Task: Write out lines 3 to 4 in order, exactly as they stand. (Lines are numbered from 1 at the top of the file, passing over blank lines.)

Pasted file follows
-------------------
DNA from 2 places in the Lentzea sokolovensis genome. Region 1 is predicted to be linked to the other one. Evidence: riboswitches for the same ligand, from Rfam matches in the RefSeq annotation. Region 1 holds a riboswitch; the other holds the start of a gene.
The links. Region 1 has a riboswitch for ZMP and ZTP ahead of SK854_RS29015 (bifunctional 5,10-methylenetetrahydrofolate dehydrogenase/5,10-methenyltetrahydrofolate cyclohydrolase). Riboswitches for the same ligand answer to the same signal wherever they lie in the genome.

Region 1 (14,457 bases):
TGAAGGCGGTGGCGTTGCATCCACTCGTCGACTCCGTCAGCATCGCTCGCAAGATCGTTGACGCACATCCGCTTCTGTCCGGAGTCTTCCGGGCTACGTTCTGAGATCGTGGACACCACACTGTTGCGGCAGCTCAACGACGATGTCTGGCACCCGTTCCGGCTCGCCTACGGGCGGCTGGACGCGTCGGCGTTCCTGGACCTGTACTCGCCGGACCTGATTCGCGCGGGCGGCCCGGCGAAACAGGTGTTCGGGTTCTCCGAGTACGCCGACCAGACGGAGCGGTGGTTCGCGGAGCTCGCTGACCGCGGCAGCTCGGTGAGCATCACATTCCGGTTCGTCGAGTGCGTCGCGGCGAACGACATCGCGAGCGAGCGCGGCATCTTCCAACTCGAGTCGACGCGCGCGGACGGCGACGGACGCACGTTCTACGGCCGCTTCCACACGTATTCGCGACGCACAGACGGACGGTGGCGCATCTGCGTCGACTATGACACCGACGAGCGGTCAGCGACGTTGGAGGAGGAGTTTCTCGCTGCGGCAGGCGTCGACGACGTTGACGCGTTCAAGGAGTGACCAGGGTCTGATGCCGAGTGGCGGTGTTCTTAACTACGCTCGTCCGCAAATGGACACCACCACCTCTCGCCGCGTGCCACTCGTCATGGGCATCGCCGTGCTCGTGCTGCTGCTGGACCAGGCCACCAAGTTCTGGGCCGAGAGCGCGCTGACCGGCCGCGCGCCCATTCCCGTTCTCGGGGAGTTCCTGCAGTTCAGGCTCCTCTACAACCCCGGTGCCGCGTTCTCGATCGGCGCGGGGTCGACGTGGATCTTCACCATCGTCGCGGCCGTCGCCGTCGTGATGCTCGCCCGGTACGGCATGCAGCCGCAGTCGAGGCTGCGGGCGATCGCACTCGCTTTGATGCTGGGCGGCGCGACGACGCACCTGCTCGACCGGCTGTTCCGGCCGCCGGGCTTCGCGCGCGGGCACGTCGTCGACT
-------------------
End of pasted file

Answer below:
Region 1 (14,457 bases):
TGAAGGCGGTGGCGTTGCATCCACTCGTCGACTCCGTCAGCATCGCTCGCAAGATCGTTGACGCACATCCGCTTCTGTCCGGAGTCTTCCGGGCTACGTTCTGAGATCGTGGACACCACACTGTTGCGGCAGCTCAACGACGATGTCTGGCACCCGTTCCGGCTCGCCTACGGGCGGCTGGACGCGTCGGCGTTCCTGGACCTGTACTCGCCGGACCTGATTCGCGCGGGCGGCCCGGCGAAACAGGTGTTCGGGTTCTCCGAGTACGCCGACCAGACGGAGCGGTGGTTCGCGGAGCTCGCTGACCGCGGCAGCTCGGTGAGCATCACATTCCGGTTCGTCGAGTGCGTCGCGGCGAACGACATCGCGAGCGAGCGCGGCATCTTCCAACTCGAGTCGACGCGCGCGGACGGCGACGGACGCACGTTCTACGGCCGCTTCCACACGTATTCGCGACGCACAGACGGACGGTGGCGCATCTGCGTCGACTATGACACCGACGAGCGGTCAGCGACGTTGGAGGAGGAGTTTCTCGCTGCGGCAGGCGTCGACGACGTTGACGCGTTCAAGGAGTGACCAGGGTCTGATGCCGAGTGGCGGTGTTCTTAACTACGCTCGTCCGCAAATGGACACCACCACCTCTCGCCGCGTGCCACTCGTCATGGGCATCGCCGTGCTCGTGCTGCTGCTGGACCAGGCCACCAAGTTCTGGGCCGAGAGCGCGCTGACCGGCCGCGCGCCCATTCCCGTTCTCGGGGAGTTCCTGCAGTTCAGGCTCCTCTACAACCCCGGTGCCGCGTTCTCGATCGGCGCGGGGTCGACGTGGATCTTCACCATCGTCGCGGCCGTCGCCGTCGTGATGCTCGCCCGGTACGGCATGCAGCCGCAGTCGAGGCTGCGGGCGATCGCACTCGCTTTGATGCTGGGCGGCGCGACGACGCACCTGCTCGACCGGCTGTTCCGGCCGCCGGGCTTCGCGCGCGGGCACGTCGTCGACT